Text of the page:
On 24 April, The New York Times featured a large ad in which David Horowitz smeared the Palestinian campaign for boycott, divestment and sanctions (BDS) against Israel.
According to Horowitz, BDS represents a Nazi-like boycott of Jewish businesses, bears indirect responsibility for the recent murder of a rabbi and three Jewish children in France, and contributes to “calls for a new Holocaust throughout the Middle East and Europe.”
To a growing number of Jewish BDS supporters like myself, these charges are a cynical exploitation of our ancestors’ suffering in Europe meant to distract from Israel’s crimes against the Palestinian people.
The truth is, the Palestinian BDS campaign targets neither Jews nor Judaism, but rather individuals and institutions — regardless of ethnicity — that maintain the Israeli apartheid state. In this, BDS resembles numerous social justice boycotts, including those against Nazi Germany, segregated buses in Alabama and apartheid South Africa.
No response necessary
As for the hysterical claim that BDS contributed to the barbaric murders in Toulouse, no response is necessary; the movement explicitly condemns all forms of bigotry and racism — including anti-Semitism.
Moreover, Jews do not face widespread threats of ”a new Holocaust” in Europe, the Middle East, or anywhere else. Indeed, it is not Jews, but Arabs, Muslims and other immigrants who are targeted by systemic racism and repression in the US and Europe: the “new anti-Semitism” is Islamophobia.
Desperate attempt to prop up Israeli myths
There is, however, method to Horowitz’s madness. It reflects a desperate attempt to prop up the myth that Israel is a benevolent democratic haven for a persecuted people, a victim whose efforts for peace are frustrated by irrationally violent neighbors motivated by age-old anti-Semitic hatred.
Zionism’s crimes have taught the world otherwise.
We now know, thanks to unflagging Palestinian resistance, more honest scholarship and social justice movements like BDS, about more than six decades of Israeli ethnic cleansing, racism, dispossession, murder and occupation — all designed to achieve and preserve a “Jewish state.”
We know that Israel was founded through the forced dispossession of 750,000 indigenous Palestinians, and erasure of more than 500 Palestinian towns and villages.
We know that Palestinians who managed to remain within the areas of historic Palestine upon which the State of Israel was declared — today, numbering 1.2 million (or 20 percent of the population in Israel) — are permanently separated from their families in exile, subject to more than 20 racist and discriminatory laws affecting all phases of life, treated as a “demographic threat” and threatened with mass expulsion on the basis they are not Jewish.
We know Israel’s illegal military occupation of the West Bank and Gaza Strip — including the destruction of Palestinian homes in East Jerusalem, checkpoints and pass system in the West Bank, massacres of civilians in Gaza — is not an exception to some fictional Israeli “democracy,” but the logical extension of dispossession and oppression of Palestinians without which, as Zionists themselves frequently point out, the “Jewish state” could not exist.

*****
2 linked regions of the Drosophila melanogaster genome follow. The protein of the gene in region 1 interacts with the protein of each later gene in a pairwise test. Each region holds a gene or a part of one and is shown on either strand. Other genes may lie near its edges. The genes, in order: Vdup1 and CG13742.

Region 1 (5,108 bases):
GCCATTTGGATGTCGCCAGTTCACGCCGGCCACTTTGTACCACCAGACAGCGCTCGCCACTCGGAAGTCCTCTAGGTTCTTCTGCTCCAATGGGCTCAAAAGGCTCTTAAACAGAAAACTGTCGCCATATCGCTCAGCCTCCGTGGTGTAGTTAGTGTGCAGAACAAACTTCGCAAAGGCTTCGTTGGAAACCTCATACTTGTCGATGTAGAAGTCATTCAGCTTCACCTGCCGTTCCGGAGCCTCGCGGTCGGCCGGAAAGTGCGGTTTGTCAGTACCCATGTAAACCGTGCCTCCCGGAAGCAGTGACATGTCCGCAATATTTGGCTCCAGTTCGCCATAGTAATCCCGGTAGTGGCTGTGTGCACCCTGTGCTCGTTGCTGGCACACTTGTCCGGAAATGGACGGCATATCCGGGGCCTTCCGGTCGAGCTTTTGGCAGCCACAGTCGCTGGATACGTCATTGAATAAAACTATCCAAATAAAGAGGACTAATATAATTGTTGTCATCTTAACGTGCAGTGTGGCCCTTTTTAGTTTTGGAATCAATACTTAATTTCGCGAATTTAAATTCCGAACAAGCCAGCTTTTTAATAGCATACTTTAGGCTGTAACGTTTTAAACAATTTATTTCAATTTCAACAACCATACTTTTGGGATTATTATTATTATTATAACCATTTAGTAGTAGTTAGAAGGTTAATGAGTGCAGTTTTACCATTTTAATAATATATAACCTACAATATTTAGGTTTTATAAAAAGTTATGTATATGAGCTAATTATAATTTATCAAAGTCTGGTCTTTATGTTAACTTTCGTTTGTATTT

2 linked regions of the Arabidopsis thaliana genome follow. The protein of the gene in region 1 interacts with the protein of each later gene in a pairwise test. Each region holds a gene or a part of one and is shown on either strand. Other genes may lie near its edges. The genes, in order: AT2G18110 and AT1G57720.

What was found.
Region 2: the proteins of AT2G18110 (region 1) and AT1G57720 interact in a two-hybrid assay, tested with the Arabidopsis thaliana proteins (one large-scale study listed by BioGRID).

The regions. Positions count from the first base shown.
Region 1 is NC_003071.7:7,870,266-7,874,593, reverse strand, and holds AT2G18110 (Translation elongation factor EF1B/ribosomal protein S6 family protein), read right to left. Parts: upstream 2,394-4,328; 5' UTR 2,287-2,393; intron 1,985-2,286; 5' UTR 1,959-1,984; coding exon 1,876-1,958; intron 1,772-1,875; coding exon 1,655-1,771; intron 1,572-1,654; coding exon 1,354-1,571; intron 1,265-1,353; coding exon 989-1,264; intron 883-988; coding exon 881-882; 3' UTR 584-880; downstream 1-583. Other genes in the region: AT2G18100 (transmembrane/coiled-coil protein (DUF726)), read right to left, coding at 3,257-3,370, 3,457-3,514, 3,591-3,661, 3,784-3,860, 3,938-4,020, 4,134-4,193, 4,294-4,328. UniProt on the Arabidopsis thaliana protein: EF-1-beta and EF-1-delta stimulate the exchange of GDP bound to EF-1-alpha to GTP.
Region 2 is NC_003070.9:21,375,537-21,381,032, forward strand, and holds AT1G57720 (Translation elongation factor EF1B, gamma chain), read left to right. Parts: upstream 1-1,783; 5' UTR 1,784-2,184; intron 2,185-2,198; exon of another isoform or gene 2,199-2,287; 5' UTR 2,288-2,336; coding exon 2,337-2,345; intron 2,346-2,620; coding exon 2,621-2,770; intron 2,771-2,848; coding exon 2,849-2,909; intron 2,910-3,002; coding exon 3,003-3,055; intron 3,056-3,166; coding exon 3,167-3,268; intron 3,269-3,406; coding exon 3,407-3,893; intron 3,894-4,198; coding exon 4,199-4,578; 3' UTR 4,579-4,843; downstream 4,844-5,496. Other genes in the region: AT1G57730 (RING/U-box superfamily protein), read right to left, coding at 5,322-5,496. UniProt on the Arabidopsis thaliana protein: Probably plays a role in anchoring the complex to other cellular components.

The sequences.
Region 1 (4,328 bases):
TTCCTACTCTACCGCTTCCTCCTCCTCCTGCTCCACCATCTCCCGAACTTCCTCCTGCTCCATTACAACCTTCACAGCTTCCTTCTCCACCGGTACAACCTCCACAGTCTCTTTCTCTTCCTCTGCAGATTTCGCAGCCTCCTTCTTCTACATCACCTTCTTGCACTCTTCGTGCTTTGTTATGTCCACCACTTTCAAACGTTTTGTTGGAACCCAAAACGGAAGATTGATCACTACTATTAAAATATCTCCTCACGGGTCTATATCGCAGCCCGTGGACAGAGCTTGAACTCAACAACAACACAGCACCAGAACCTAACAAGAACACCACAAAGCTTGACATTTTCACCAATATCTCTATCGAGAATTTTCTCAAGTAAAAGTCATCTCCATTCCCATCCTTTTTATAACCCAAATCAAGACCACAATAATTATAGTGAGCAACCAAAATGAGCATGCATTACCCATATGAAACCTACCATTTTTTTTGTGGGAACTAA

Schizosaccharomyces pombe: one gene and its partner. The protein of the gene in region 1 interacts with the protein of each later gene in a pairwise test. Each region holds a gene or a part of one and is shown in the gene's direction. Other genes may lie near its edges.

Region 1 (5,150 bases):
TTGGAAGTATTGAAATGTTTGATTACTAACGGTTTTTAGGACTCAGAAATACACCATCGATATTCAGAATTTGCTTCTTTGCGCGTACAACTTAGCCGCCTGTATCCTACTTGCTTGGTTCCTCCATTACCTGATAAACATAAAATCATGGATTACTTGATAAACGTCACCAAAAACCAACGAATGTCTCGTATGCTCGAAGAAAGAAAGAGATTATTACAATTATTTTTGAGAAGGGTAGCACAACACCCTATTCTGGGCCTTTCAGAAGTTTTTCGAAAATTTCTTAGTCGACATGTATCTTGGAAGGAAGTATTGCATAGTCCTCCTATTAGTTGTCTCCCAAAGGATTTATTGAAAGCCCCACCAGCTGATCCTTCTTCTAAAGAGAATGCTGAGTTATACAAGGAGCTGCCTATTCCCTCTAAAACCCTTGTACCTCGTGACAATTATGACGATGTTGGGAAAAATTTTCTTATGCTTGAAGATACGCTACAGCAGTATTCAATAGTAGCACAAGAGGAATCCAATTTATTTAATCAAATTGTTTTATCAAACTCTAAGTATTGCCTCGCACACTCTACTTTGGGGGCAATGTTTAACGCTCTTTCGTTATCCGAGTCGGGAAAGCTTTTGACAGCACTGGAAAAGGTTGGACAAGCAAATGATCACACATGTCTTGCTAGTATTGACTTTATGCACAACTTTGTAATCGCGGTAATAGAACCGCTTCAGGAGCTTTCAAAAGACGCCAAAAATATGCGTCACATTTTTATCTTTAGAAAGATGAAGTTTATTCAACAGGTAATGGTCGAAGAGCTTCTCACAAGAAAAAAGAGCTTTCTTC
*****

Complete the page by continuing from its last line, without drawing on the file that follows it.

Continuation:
“Was Auschwitz their fault?”
We know Palestinian resistance is motivated not by anti-Semitism, but by this ongoing colonization and ethnic cleansing. As David Ben Gurion, Israel’s first prime minister, freely admitted, “If I was an Arab leader I would never make terms with Israel. That is natural: we have taken their country. … There has been anti-Semitism, the Nazis, Hitler, Auschwitz, but was that their fault? They only see one thing: we have come here and stolen their country. Why should they accept that?” (Nahum Goldman, The Jewish Paradox, p. 99).
We know that veteran South African freedom fighters have declared Israel’s treatment of Palestinians “worse than apartheid.”
We know that just as the United States once armed apartheid South Africa, in the past ten years alone, it has — with overwhelming bipartisan support — armed Israel with $17 billion in military aid; over the next decade, it will give another $30 billion.
We know that contemporary anti-Jewish sentiment — however indefensible — is often a predictable response to Zionist insistence that Israel’s crimes speak for, and are embraced by, all Jews.
We know it is the injustices of the Israeli regime — what the Russell Tribunal on Palestine calls “a single integrated regime of apartheid” — that defines the BDS movement’s holistic demands: an end to the military occupation of the West Bank and Gaza Strip, the right of Palestinian refugees to return to their homes and country, and full equality throughout historic Palestine.
Above all else, we know none of these rights can be realized until the “Jewish state” is dismantled and replaced by the only just, sustainable alternative: “a community,” in the words of a recent Palestinian declaration of opposition to anti-Semitism, “where all are free, all are equal and all are welcome.”
Horowitz concludes his attack with a thinly-veiled threat against anti-apartheid professors who dare speak their conscience. But he will discover, like many have before him, that such witch-hunting tends to invigorate rather than intimidate.
In that spirit, I thank David Horowitz for the opportunity to reaffirm my support for the cause of Palestinian freedom and its campaign for boycott, divestment and sanctions against Israel.
David Letwin is a Palestine solidarity activist in New York.